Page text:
Consequences of Adaptations • Antimicrobial resistance - An antibiotic is a medicine that slows or kills the growth of bacteria. • Some bacteria have evolved a resistance to certain antibiotics. • People infected with resistant bacteria can never get rid of it.
Consequences of Adaptations • Some features of an organism might be consequences of other evolved characteristics. • They do not increase reproductive success. • Features likely arose as an unavoidable consequence of prior evolutionary change.
15.3 Shaping Evolutionary Theory • Main idea: The theory of evolution continues to be refined as scientists learn new information. • Objectives: • Discuss patterns observed in evolution. • Describe factors that influence speciation. • Compare gradualism with punctuated equilibrium. • Review Vocabulary • Allele: alternative forms of a character trait that can be inherited.
15.3 Shaping Evolutionary Theory • New Vocabulary
Mechanisms of Evolution • Evolution occurs at the population level, with genes as the raw material. • Hardy-Weinberg Principle states that when allelic frequencies remain constant, a population is in genetic equilibrium. (Even though the number of owls doubled, the ratio of gray to red owls remained the same).
Hardy-Weinberg Principle • p2 + 2pq + q2 = 1 • This equation allows us to determine the equilibrium frequency of each genotype in the population: homozygous dominant (p2), heterozygous (2pq), and homozygous recessive (q2). Note the sum of these frequencies equals one.
Hardy-Weinberg Principle • A population in genetic equilibrium must meet five conditions – there must be no genetic drift, no gene flow, mating must be random, mutation, and there must be no natural selection.
Genetic Drift • A change in the allelic frequencies in a population that is due to chance. • In smaller populations, the effects of genetic drift become more pronounced, and the chance of losing an allele becomes greater. • Examples: Founder Effect & Bottleneck
Founder Effect • Occurs when a small sample of a population settles in a location separated from the rest of the population • Alleles that were uncommon in the original population might be common in the new population. • Examples: Amish & French Canadians
Bottleneck • Occurs when a population declines to a very low number and then rebounds
Gene Flow • A population in genetic equilibrium experiences no gene flow, however, few populations are isolated • Random movement of individuals between populations, or migration increases genetic variation within a population and reduces differences between populations
Nonrandom mating • Rarely is mating completely random in a population. • Usually individuals mate with individuals in close proximity. • This promotes inbreeding and could lead to a change in allelic proportions favoring individuals that are homozygous for particular traits
Mutations • A random change in genetic material. • Collective mutations violate genetic equilibrium. • Occasionally mutations provide an advantage to organisms and become more common in subsequent generations. • Basis upon which natural selection works.
Natural Selection • Acts to select the individuals that are best adapted for survival and reproduction • Stabilizing selection operates to eliminate extreme expressions of a trait when the average expression leads to higher fitness. (Birth Weights) • Directional selection makes an organism more fit. (Peppered Moths) • Disruptive selection is a process that splits a population into two groups. (Lake Erie Water Snakes)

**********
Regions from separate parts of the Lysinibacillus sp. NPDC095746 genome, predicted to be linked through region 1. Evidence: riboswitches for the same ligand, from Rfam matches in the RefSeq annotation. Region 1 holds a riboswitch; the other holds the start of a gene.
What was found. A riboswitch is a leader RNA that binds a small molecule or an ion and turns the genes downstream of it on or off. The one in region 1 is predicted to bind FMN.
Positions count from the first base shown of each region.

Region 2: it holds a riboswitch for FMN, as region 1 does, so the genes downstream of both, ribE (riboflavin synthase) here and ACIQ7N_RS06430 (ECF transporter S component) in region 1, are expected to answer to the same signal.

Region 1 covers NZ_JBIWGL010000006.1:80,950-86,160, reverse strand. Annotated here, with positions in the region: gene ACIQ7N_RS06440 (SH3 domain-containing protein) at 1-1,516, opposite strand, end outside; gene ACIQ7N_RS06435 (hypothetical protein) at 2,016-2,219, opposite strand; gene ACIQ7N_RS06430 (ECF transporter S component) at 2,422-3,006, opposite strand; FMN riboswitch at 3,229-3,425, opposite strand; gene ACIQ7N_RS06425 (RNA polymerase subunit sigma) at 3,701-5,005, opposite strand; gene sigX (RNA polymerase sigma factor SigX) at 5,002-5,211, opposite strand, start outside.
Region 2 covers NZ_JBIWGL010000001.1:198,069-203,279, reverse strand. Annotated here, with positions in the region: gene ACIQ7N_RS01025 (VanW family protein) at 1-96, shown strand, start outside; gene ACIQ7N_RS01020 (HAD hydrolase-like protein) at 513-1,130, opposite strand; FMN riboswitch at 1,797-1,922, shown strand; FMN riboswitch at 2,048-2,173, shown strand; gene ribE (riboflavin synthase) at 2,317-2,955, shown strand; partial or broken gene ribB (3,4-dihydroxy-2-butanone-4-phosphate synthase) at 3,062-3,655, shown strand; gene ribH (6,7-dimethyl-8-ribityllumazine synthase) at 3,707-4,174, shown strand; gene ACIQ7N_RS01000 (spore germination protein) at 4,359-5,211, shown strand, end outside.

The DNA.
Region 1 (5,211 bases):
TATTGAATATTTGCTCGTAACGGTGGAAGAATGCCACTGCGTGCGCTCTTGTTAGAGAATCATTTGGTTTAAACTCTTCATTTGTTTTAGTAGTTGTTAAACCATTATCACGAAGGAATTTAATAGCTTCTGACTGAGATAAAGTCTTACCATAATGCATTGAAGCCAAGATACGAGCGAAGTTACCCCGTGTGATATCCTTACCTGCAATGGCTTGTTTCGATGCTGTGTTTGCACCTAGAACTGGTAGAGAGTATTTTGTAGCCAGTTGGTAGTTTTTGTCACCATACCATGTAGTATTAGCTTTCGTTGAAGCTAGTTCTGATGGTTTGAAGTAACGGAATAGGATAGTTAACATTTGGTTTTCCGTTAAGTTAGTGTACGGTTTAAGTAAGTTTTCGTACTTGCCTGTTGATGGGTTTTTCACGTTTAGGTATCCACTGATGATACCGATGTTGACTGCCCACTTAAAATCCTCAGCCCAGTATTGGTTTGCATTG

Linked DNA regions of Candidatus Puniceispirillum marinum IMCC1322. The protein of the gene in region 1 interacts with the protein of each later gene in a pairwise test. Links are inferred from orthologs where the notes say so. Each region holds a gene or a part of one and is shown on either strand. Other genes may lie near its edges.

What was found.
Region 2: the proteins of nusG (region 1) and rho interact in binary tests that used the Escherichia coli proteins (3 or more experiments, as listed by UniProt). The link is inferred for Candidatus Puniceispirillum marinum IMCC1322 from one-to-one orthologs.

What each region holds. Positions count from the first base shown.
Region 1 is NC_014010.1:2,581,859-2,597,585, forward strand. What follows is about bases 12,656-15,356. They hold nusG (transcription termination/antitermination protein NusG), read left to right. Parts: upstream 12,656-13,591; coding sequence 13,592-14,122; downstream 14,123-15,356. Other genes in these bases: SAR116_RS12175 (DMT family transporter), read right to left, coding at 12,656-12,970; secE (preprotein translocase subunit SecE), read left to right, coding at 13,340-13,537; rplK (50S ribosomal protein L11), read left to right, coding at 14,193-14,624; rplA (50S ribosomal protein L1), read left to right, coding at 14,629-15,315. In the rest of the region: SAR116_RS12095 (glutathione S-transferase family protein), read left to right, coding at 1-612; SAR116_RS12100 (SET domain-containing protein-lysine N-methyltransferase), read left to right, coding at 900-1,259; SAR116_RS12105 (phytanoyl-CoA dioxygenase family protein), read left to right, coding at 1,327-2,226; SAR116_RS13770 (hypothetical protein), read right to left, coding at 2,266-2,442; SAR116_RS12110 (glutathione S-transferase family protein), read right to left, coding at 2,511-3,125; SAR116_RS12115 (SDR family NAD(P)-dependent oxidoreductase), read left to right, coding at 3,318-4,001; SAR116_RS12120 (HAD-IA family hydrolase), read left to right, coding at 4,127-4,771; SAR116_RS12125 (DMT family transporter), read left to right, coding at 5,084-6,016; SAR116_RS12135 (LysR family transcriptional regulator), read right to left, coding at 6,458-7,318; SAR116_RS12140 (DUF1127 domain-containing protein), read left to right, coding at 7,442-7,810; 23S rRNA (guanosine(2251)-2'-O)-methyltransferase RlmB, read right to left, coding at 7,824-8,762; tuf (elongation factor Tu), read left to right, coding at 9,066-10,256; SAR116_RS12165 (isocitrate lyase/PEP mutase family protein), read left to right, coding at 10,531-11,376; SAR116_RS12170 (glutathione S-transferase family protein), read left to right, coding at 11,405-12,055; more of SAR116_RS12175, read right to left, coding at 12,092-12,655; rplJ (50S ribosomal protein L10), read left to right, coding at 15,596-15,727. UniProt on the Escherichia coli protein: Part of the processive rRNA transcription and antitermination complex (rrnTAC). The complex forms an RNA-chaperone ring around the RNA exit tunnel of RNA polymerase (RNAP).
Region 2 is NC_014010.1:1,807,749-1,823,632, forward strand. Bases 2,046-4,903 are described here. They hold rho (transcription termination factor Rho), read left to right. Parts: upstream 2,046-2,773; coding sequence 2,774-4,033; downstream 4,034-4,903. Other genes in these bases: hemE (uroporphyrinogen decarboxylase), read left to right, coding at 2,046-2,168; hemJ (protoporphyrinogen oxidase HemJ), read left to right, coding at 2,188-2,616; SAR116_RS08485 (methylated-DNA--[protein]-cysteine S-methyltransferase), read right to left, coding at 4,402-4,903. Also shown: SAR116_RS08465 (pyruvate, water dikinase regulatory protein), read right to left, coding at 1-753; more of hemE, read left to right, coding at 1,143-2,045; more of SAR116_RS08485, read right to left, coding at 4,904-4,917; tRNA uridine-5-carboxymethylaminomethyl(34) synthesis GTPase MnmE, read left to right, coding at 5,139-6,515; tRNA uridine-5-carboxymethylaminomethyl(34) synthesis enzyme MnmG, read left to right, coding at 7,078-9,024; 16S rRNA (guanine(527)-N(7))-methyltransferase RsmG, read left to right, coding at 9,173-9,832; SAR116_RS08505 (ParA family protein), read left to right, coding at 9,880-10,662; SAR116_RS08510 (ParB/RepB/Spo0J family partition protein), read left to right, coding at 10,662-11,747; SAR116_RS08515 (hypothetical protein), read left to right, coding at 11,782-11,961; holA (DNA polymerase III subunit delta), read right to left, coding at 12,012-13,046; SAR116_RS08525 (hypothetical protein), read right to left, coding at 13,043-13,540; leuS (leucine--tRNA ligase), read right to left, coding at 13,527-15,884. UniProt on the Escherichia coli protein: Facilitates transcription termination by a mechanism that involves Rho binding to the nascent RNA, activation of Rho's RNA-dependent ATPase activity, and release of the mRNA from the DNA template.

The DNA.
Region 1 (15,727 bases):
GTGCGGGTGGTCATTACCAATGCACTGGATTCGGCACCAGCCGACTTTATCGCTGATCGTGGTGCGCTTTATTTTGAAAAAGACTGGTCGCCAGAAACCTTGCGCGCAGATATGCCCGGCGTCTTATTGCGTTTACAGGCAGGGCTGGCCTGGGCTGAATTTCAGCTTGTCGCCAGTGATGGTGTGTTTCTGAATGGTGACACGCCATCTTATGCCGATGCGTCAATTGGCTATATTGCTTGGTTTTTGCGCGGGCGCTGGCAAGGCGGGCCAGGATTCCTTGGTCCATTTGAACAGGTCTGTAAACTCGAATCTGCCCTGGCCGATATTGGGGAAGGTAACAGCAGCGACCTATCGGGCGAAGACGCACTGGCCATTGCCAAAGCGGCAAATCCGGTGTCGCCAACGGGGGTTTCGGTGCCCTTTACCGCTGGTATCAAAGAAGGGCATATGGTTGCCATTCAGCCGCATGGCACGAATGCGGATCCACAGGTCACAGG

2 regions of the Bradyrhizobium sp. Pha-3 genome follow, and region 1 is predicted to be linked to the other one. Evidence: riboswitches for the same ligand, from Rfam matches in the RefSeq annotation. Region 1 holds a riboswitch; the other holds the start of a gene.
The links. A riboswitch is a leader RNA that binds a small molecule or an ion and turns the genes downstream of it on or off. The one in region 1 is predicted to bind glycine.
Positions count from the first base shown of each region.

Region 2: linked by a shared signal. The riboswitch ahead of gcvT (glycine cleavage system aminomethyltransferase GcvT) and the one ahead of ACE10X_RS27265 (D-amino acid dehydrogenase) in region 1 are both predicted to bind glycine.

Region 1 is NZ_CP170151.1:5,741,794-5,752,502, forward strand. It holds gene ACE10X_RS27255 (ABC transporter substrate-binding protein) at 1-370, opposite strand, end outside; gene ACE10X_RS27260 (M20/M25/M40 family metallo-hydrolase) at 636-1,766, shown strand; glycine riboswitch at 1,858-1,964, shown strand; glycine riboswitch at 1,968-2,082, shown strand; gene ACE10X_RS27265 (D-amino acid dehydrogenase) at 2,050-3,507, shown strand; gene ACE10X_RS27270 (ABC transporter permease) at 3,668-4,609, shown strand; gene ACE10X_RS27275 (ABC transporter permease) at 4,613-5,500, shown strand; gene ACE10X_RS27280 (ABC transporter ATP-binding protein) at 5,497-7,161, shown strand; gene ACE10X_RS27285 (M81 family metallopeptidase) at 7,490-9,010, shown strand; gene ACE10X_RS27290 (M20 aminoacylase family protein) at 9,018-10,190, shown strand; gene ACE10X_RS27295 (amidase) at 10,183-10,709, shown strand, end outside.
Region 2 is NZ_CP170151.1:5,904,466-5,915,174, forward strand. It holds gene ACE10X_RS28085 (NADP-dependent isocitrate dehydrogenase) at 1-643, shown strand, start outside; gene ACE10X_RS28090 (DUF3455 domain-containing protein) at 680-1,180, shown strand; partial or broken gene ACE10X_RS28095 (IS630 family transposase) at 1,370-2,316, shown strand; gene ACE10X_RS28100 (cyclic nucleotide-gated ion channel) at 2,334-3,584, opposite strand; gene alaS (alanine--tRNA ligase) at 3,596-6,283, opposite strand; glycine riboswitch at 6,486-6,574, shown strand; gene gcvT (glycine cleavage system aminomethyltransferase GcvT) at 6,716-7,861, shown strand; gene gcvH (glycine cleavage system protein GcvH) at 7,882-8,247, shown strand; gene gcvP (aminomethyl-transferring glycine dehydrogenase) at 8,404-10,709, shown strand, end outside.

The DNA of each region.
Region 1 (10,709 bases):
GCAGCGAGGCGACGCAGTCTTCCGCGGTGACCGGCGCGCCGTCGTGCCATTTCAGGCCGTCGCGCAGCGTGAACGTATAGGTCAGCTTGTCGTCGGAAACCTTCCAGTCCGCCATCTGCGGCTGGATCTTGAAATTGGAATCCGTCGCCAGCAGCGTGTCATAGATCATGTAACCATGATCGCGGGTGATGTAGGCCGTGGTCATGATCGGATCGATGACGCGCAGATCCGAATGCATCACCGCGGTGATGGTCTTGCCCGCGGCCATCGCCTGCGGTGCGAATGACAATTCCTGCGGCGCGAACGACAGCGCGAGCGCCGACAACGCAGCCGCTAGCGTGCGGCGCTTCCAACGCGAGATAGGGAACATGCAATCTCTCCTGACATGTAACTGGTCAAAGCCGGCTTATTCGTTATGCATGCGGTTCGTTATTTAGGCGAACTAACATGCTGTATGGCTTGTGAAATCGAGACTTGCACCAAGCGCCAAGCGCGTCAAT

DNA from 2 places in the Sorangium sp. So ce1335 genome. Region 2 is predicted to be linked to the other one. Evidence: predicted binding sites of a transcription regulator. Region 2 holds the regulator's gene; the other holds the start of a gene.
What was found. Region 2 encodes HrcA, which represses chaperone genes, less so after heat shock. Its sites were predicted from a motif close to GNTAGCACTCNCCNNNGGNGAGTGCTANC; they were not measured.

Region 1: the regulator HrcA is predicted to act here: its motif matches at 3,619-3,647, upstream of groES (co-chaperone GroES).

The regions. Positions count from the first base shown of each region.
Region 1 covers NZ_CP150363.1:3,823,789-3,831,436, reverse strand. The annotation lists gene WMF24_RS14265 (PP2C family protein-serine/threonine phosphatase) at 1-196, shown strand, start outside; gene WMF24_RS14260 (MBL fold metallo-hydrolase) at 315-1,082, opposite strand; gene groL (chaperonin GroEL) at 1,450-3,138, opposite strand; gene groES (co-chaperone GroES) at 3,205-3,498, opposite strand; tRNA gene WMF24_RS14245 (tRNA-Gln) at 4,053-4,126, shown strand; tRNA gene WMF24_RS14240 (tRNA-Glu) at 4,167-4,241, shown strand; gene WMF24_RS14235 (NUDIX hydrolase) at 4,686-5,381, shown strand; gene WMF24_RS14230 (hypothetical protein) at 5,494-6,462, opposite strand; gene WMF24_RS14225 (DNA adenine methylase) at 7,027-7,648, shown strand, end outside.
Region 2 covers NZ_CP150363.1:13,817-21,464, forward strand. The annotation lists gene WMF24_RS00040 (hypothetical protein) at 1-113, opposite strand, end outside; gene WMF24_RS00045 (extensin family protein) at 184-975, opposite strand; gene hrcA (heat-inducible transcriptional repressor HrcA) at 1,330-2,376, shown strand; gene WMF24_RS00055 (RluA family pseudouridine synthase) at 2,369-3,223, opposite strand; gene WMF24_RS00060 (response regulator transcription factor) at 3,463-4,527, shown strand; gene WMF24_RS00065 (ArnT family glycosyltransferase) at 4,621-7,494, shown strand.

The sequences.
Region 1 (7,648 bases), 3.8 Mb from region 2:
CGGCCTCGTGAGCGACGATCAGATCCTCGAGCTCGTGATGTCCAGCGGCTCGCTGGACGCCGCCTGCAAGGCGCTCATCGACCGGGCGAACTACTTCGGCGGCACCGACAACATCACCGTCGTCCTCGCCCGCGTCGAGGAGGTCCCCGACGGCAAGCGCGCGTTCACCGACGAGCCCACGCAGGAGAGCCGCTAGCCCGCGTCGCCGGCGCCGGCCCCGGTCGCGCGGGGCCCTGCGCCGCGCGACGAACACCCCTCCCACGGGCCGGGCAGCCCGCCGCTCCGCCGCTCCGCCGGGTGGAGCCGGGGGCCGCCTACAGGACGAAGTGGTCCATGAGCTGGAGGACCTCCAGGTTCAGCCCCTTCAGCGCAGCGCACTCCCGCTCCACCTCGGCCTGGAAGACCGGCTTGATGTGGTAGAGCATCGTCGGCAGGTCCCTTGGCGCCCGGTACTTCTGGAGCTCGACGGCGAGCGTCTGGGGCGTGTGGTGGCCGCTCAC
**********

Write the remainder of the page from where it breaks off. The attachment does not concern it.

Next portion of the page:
Sexual Selection • Sexual selection operates in populations where males and females differ significantly in appearance. (Males are largest and most colorful in the group). • Qualities of sexual attractiveness appear to be the opposite of qualities that might enhance survival. (More likely target for predators yet bodies enhance reproductive success). • Examples: Peacocks & Deer
Reproductive Isolation • Two types of reproductive isolating mechanism prevent gene flow among populations: • Prezygotic isolating mechanisms – operate before fertilization occurs. • Postzygotic isolating mechanisms – operate after fertilization has occurred to ensure that the resulting hybrid remains infertile.
Prezygotic Isolation • prevents reproduction by making fertilization unlikely. • prevents genotypes from entering a population’s gene pool through geographic, ecological, behavioral, or other differences • Eastern and Western meadowlarks similar in appearance but their songs separate them behaviorally.
Postzygotic Isolation • Occurs when fertilization has occurred but a hybrid offspring cannot develop or reproduce. • Prevents offspring survival or reproduction. • A Liger is the offspring of a male lion and a female tiger. Ligers are sterile.
Speciation • A population must diverge and then be reproductively isolated for speciation to occur. • Two types of speciation: • Allopatric speciation - A physical barrier divides one population into two or more populations. (The Grand Canyon separates the Abert and Kaibab squirrels). • Sympatric speciation - A species evolves into a new species without a physical barrier. The ancestor species and the new species live side by side during the speciation process. (Occurs frequently in plants due to polyploidy).
Patterns of Evolution • Adaptive Radiation - Can occur in a relatively short time when one species gives rise to many different species in response to the creation of new habitat or some other ecological opportunity. • Follows large-scale extinction events
Coevolution • The relationship between two species might be so close that the evolution of one species affects the evolution of the other species. • Mutualism – occurs when two species benefit each other. (Moth and the comet orchid it pollinates exist in a mutualistic relationship). • Coevolutionary arms race – one species can evolve a parasitic dependency on another species. (A plant and an insect pathogen that is dependent on the plant for food. The plant evolves a chemical defense; the insect evolves a biochemistry to resist the defense; response continues to escalate.)
Convergent Evolution • Unrelated species evolve similar traits even though they live in different parts of the world. • Occurs in environments that are geographically far apart but have similar ecology and climate.
Rate of Speciation • Evolution proceeds in small, gradual steps according to a theory called gradualism. • Punctuated equilibrium explains rapid spurts of genetic change causing species to diverge quickly.